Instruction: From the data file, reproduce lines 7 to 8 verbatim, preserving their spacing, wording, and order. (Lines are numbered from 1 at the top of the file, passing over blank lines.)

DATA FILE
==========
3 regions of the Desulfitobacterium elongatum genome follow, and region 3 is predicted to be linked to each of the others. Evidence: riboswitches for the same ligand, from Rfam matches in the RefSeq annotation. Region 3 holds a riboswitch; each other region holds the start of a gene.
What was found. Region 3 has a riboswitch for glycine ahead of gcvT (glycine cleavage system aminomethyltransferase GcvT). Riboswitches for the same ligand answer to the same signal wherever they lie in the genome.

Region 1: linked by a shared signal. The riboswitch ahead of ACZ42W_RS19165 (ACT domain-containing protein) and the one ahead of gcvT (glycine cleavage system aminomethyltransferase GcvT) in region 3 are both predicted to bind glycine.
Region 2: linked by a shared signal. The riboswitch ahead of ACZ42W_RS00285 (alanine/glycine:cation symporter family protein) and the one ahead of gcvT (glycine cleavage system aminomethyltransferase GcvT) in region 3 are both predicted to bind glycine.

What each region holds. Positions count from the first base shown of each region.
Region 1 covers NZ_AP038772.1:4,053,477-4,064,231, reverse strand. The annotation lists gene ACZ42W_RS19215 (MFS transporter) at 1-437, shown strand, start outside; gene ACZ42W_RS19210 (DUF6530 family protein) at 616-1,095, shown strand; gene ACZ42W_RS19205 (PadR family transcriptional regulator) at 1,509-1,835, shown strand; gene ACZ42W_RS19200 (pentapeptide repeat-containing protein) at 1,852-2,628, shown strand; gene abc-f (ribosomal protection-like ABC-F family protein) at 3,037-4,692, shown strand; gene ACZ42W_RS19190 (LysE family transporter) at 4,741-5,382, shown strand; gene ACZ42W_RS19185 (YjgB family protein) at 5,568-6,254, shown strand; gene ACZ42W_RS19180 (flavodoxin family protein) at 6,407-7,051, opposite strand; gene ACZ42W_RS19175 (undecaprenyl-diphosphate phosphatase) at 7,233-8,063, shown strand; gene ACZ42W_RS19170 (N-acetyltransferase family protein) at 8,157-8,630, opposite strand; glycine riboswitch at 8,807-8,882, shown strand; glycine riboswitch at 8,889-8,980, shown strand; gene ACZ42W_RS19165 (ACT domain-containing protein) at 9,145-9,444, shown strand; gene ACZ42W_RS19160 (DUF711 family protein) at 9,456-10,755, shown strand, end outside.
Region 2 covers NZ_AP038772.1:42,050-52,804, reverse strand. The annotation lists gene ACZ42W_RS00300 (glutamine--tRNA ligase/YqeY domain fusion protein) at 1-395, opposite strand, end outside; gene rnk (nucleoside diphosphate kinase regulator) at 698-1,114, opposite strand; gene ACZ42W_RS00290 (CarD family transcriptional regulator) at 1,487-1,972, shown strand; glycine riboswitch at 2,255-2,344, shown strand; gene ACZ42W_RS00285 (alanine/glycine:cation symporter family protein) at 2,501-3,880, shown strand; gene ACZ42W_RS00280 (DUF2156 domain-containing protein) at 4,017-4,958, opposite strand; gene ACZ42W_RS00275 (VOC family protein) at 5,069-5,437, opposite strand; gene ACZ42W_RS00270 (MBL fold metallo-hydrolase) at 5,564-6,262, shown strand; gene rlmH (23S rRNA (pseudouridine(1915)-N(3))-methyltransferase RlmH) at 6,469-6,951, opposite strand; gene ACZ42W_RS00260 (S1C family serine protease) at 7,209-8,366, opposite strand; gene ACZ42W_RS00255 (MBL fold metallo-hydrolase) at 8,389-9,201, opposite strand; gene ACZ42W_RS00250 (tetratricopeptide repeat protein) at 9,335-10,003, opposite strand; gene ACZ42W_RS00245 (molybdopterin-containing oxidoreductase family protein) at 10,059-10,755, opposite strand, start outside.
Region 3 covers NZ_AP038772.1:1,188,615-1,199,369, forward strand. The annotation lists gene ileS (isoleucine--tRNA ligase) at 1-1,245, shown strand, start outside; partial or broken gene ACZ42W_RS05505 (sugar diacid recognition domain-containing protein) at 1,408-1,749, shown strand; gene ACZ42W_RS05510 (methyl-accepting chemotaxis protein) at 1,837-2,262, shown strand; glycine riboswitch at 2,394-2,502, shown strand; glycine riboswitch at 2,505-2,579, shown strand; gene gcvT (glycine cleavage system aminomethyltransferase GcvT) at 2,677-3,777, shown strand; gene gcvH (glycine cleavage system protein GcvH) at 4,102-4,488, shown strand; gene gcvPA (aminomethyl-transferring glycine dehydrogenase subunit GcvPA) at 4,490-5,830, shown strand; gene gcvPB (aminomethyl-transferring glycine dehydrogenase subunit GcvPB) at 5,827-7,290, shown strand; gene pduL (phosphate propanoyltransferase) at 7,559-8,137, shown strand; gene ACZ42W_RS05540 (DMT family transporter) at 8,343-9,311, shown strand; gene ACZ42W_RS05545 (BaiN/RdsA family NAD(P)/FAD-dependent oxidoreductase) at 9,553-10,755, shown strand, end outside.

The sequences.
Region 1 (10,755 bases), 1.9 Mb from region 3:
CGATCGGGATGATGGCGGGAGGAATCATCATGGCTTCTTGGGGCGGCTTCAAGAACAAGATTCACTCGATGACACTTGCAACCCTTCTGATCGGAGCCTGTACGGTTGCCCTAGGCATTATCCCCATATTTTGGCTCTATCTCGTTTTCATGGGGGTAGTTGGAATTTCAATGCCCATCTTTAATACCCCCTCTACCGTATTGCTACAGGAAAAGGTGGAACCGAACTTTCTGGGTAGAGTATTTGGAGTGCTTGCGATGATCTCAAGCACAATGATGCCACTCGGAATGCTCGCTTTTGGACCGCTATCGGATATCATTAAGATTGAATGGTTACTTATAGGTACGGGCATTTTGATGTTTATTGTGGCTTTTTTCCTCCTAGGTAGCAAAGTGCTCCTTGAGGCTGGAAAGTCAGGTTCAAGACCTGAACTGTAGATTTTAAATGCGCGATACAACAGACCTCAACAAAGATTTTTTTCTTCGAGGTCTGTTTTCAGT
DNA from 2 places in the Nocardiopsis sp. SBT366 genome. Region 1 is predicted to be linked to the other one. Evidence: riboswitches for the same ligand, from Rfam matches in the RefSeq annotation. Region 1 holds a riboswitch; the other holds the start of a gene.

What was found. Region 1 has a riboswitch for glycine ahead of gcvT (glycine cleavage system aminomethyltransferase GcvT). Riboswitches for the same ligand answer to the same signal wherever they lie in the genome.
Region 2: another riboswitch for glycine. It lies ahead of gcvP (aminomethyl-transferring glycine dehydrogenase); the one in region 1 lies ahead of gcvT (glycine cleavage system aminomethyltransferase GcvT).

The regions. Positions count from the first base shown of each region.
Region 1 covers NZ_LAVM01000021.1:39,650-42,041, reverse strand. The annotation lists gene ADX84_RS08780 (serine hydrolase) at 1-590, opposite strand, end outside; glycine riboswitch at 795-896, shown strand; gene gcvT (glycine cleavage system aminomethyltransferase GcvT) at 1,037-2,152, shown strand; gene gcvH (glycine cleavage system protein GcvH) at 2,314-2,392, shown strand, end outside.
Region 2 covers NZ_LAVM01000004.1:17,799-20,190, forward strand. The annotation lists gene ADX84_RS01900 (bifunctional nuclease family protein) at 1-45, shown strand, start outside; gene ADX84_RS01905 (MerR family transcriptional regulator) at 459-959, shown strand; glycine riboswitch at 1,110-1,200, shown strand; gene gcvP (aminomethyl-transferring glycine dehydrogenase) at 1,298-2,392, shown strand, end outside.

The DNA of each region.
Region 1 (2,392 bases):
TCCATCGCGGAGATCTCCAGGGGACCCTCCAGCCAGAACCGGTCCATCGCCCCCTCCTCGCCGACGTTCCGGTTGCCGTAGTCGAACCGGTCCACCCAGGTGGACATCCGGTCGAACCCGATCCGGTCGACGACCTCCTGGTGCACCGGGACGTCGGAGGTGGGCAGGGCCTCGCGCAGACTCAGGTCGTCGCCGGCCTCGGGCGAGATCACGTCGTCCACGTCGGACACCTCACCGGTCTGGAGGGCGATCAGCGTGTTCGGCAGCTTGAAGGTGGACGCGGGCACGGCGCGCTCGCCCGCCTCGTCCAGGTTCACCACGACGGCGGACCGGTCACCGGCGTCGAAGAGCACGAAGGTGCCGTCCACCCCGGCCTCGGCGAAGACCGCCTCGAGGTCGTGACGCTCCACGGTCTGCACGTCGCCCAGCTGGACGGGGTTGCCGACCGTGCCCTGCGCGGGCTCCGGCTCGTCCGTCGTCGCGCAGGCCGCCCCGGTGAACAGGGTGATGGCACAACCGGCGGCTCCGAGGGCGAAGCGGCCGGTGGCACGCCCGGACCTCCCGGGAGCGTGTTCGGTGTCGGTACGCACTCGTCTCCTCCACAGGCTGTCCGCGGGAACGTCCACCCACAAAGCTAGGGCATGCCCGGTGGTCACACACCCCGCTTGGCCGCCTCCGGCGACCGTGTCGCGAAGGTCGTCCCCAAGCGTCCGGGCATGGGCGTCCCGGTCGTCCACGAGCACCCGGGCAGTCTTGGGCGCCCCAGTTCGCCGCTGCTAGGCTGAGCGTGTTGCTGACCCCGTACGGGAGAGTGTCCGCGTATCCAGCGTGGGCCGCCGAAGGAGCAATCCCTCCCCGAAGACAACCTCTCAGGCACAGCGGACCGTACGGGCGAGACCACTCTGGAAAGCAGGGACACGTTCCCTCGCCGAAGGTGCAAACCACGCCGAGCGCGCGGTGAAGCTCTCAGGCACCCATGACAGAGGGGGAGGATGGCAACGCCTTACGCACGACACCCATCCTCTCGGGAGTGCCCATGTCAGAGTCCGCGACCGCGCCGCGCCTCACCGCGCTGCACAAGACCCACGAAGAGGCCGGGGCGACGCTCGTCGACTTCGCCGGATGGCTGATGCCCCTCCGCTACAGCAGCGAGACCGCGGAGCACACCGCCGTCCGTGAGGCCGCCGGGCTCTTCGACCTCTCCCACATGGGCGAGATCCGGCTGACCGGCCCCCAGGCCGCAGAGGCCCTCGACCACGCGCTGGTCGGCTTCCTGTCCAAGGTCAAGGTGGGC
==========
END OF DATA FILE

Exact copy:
Region 2 covers NZ_AP038772.1:42,050-52,804, reverse strand. The annotation lists gene ACZ42W_RS00300 (glutamine--tRNA ligase/YqeY domain fusion protein) at 1-395, opposite strand, end outside; gene rnk (nucleoside diphosphate kinase regulator) at 698-1,114, opposite strand; gene ACZ42W_RS00290 (CarD family transcriptional regulator) at 1,487-1,972, shown strand; glycine riboswitch at 2,255-2,344, shown strand; gene ACZ42W_RS00285 (alanine/glycine:cation symporter family protein) at 2,501-3,880, shown strand; gene ACZ42W_RS00280 (DUF2156 domain-containing protein) at 4,017-4,958, opposite strand; gene ACZ42W_RS00275 (VOC family protein) at 5,069-5,437, opposite strand; gene ACZ42W_RS00270 (MBL fold metallo-hydrolase) at 5,564-6,262, shown strand; gene rlmH (23S rRNA (pseudouridine(1915)-N(3))-methyltransferase RlmH) at 6,469-6,951, opposite strand; gene ACZ42W_RS00260 (S1C family serine protease) at 7,209-8,366, opposite strand; gene ACZ42W_RS00255 (MBL fold metallo-hydrolase) at 8,389-9,201, opposite strand; gene ACZ42W_RS00250 (tetratricopeptide repeat protein) at 9,335-10,003, opposite strand; gene ACZ42W_RS00245 (molybdopterin-containing oxidoreductase family protein) at 10,059-10,755, opposite strand, start outside.
Region 3 covers NZ_AP038772.1:1,188,615-1,199,369, forward strand. The annotation lists gene ileS (isoleucine--tRNA ligase) at 1-1,245, shown strand, start outside; partial or broken gene ACZ42W_RS05505 (sugar diacid recognition domain-containing protein) at 1,408-1,749, shown strand; gene ACZ42W_RS05510 (methyl-accepting chemotaxis protein) at 1,837-2,262, shown strand; glycine riboswitch at 2,394-2,502, shown strand; glycine riboswitch at 2,505-2,579, shown strand; gene gcvT (glycine cleavage system aminomethyltransferase GcvT) at 2,677-3,777, shown strand; gene gcvH (glycine cleavage system protein GcvH) at 4,102-4,488, shown strand; gene gcvPA (aminomethyl-transferring glycine dehydrogenase subunit GcvPA) at 4,490-5,830, shown strand; gene gcvPB (aminomethyl-transferring glycine dehydrogenase subunit GcvPB) at 5,827-7,290, shown strand; gene pduL (phosphate propanoyltransferase) at 7,559-8,137, shown strand; gene ACZ42W_RS05540 (DMT family transporter) at 8,343-9,311, shown strand; gene ACZ42W_RS05545 (BaiN/RdsA family NAD(P)/FAD-dependent oxidoreductase) at 9,553-10,755, shown strand, end outside.